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Administrative and municipal law
Reference:

Legal Analysis of the Legal Personality of Artificial Intelligence, through the Prism of "Animals", "Human" and other Persons for the Stability of the Structure

Atabekov Atabek Rustamovich

PhD in Economics

Associate Professor of the Department of Administrative and Financial Law, Legal Institute, Peoples' Friendship University of Russia

117198, Russia, Moscow, Miklukho-Maklaya str., 6

atabekoff1@mail.ru
Other publications by this author
 

 

DOI:

10.7256/2454-0595.2023.2.39934

EDN:

JGRTAA

Review date:

03-03-2023


Publish date:

10-03-2023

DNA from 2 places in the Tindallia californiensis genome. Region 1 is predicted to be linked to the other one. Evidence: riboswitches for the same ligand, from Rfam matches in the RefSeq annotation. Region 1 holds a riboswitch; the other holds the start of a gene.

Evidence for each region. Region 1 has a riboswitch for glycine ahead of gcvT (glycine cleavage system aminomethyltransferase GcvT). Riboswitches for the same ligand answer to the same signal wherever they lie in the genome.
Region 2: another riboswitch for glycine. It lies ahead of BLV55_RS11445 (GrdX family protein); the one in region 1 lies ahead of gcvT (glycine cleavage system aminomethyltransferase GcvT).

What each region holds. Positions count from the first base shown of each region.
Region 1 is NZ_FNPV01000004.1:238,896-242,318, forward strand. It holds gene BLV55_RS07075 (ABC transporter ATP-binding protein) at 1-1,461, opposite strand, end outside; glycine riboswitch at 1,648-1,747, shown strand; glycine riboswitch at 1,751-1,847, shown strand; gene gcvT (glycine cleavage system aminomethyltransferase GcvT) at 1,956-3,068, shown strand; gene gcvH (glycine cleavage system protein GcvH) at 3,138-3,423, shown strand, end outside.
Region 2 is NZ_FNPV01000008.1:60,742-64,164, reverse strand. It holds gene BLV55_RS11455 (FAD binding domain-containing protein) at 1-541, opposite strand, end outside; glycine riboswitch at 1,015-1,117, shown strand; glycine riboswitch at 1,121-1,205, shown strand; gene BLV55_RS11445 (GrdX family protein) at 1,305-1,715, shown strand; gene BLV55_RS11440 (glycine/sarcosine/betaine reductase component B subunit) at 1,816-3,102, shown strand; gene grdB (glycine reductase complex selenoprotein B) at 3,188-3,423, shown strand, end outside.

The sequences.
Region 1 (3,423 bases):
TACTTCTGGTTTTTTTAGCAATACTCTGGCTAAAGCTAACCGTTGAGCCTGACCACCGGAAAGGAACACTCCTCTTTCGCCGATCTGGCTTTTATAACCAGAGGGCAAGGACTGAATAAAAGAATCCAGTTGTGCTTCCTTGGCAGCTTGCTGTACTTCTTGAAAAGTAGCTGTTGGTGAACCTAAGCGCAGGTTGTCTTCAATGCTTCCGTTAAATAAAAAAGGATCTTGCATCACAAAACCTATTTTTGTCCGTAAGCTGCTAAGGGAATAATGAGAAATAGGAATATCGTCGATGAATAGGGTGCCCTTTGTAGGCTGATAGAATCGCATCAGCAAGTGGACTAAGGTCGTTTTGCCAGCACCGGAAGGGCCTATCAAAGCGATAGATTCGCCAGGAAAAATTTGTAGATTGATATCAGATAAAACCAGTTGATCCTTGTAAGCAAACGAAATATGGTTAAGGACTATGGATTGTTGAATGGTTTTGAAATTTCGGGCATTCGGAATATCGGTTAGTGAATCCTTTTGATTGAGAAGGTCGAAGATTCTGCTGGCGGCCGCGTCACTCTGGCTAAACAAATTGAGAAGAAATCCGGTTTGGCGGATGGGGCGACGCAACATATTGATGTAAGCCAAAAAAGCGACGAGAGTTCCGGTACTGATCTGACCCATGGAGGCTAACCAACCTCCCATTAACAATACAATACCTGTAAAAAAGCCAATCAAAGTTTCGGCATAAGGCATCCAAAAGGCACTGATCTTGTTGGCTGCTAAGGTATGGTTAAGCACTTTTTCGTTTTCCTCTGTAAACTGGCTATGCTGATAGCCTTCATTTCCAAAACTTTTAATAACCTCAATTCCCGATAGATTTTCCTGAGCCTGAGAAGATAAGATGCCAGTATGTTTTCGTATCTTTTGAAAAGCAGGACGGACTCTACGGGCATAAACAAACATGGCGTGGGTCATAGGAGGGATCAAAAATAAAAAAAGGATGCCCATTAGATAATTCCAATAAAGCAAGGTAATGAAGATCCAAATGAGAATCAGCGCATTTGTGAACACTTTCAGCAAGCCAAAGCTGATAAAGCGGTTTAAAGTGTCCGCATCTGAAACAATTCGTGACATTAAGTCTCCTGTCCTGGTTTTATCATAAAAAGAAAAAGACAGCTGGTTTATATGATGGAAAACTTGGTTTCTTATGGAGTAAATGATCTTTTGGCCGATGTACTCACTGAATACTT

Abstract: The author explores the phenomenon of the legal personality of AI through the prisms of the constructions of the rights of animals, humans and certain types of persons. Theoretical and practical approaches to highlighting the legal personality of AI through the prism of a legal entity, animal, human are considered. Practical approaches are being studied on the conditions for the allocation of legal personality through the construction of Habeas Corpus, membership of the "board of directors", as well as the authorship of AI. The main legal structures for the implementation of this legal personality, the positions of the relevant authorities, as well as the stability of individual decisions at the level of consideration by the judiciary and compensatory legal measures that ensure the safe integration of AI into the sphere of public legal relations in Russia are determined. The subject of the study is the formalization of the actions of artificial intelligence as a separate subject of law in the private legal and public fields. The object of the study is regulatory documents, recommendations and other documents regulating the issues of distinguishing the legal personality of AI in Russia and foreign countries, academic publications on the issues under study. The research methodology integrates a complex of modern philosophical, general scientific, special scientific methods of cognition, including dialectical, systemic, structural-functional, hermeneutical, comparative legal, formal legal (dogmatic), etc. The measures proposed as a result of the study can be applied in the legislative and law enforcement practice of relevant authorities implementing the integration of artificial intelligence into the sphere of public and public relations in Russia.